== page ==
Step 9: Results documentation (Stoneburner, Goguen, Feringa, 2002). At the level of the ninth step, it has to be noted that this specific stage of the risk assessment process refers to the actual completion of the report on the information collected throughout the research process. The ninth step is in essence represented by the entire project, which centralizes the findings of the research conducted. A separate section…

Sources Used in Documents:


Greenwald, R., 2005, Wal-Mart: The High Cost of Low Price, Documentary -- The documentary is generically a less traditional sources of information in the construction of research reports. Nevertheless, this particular report was chosen as it presented numerous issues relevant in the context of the analysis conducted, and it presented them through the lenses of the affected people, rather than through the lenses of the organization. The documentary cites employees and other parties which have interacted with the retailer and presents their sides of the story, which become combined and centralized to create a negative reputation of Wal-Mart.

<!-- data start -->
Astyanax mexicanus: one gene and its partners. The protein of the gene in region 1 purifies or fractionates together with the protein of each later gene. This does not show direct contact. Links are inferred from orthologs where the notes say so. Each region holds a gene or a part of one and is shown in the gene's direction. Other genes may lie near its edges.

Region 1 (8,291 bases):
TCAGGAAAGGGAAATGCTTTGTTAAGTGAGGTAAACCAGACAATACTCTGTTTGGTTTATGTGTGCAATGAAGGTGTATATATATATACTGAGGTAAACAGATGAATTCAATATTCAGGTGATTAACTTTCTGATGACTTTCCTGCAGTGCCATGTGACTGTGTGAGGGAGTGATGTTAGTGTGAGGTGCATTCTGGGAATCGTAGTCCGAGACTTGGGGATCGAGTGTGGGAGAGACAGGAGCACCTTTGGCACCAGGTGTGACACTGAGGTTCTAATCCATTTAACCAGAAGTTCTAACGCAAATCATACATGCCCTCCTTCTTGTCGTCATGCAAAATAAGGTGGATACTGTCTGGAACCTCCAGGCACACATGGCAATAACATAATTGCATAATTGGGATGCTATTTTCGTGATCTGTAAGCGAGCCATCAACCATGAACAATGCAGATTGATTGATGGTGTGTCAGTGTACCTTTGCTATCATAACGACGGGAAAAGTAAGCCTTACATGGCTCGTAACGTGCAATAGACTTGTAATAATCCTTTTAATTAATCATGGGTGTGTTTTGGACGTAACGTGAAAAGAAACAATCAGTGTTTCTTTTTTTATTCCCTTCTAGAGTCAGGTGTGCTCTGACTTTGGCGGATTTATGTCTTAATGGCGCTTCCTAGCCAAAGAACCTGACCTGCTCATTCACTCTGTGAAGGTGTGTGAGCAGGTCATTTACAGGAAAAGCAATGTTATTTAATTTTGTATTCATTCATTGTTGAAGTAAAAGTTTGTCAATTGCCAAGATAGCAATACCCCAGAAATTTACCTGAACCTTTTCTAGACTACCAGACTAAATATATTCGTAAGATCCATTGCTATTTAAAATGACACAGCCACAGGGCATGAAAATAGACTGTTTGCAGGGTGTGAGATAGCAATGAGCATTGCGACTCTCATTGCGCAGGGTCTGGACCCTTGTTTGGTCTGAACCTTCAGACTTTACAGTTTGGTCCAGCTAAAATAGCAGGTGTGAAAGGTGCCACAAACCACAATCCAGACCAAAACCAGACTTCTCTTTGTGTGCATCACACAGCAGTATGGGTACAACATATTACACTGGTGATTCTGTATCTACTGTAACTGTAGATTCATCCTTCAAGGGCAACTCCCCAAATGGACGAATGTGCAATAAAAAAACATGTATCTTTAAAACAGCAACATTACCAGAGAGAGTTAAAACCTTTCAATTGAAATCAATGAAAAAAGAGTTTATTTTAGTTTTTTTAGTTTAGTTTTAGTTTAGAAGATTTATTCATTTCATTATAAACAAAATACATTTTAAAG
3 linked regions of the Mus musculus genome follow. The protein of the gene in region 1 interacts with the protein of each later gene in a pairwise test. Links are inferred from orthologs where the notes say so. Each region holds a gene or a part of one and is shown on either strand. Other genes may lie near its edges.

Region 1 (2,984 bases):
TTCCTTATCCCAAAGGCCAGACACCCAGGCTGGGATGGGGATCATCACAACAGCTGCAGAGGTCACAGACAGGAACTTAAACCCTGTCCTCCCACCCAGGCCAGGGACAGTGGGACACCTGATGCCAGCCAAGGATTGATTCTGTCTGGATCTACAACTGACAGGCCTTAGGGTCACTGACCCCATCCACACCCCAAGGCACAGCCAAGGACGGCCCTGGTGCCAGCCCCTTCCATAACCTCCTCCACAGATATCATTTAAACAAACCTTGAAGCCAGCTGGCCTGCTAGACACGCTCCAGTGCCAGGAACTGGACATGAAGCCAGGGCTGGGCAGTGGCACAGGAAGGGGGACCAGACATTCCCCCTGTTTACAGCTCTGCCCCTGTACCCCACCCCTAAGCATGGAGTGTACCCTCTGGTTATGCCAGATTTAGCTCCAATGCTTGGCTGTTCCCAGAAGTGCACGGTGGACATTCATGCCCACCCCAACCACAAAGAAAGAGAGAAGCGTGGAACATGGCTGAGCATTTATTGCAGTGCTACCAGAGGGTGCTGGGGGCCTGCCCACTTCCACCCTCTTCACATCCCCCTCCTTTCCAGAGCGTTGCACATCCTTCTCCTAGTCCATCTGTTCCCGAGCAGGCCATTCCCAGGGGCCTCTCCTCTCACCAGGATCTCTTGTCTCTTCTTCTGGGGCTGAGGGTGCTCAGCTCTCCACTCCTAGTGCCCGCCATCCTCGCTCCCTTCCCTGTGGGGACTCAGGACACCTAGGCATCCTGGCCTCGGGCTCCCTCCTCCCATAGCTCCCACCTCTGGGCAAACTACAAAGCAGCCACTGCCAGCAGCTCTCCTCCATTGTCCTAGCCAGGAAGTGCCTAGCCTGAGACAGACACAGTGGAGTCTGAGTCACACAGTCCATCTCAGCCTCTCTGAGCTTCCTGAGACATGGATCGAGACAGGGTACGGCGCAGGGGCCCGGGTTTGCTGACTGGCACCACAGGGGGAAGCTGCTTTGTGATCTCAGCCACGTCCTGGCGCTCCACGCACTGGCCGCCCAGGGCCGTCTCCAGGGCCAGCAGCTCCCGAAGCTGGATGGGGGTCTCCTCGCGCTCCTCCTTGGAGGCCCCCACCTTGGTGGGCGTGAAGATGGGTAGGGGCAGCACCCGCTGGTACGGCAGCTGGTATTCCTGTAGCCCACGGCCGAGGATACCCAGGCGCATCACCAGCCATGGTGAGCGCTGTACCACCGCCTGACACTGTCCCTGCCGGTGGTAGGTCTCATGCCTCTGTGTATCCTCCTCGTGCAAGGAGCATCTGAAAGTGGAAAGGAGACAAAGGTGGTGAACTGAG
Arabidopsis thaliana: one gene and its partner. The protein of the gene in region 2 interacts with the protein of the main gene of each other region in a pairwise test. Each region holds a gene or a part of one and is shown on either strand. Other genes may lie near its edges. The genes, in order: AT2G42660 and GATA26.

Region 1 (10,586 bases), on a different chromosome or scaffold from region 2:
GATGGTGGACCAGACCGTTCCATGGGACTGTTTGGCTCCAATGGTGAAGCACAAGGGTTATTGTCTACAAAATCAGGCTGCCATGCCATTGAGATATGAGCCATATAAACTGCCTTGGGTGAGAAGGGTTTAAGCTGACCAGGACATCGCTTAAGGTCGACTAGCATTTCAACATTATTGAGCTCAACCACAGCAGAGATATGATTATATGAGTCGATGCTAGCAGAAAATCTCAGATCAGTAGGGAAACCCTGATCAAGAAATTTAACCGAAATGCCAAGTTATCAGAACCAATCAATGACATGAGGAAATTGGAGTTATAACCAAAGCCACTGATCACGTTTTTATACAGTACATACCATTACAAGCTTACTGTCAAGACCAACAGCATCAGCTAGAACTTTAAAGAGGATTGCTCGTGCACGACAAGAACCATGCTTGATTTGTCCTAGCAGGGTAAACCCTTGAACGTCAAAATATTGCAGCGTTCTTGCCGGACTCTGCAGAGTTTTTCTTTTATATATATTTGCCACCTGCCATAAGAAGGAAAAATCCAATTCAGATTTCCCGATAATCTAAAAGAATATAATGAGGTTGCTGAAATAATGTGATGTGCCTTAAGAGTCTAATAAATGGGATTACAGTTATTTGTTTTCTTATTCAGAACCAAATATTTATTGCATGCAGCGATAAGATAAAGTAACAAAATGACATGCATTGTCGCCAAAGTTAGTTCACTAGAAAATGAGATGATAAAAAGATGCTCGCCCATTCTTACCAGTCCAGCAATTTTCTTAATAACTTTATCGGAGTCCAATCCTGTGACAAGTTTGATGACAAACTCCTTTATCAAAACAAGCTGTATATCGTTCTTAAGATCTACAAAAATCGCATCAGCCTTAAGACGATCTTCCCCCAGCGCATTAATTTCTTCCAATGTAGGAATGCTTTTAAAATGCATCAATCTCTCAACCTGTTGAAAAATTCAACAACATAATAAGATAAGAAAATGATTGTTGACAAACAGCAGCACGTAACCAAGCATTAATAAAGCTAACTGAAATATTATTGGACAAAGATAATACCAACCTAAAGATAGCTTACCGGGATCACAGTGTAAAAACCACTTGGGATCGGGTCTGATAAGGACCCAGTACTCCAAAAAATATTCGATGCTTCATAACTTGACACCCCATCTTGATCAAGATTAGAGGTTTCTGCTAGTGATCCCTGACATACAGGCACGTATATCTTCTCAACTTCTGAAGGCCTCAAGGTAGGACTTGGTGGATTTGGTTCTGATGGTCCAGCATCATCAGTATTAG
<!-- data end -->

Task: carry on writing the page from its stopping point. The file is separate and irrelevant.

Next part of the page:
Knorr, A., Arndt, A., 2003, Why did Wal-Mart fail in Germany? Institute for World Economics and International Management, http://www.iwim.uni-bremen.de/publikationen/pdf/w024.pdf last accessed on July 12, 2011 -- Knorr and Arndt's article details the reasons as to why Wal-Mart's entry into the European continent -- with specific emphasis on Germany -- has been unsuccessful. The article has been selected due to its sources -- The Institute for World Economics and International Management -- which testifies to the accuracy of the information, its reliability and its objectivity. At a general level, the article is create using more qualitative approaches rather than quantitative ones, and its findings indicate that Wal-Mart's breakdown in Germany is due to the company's inability to comprehend and adapt to the specifics of the European market place.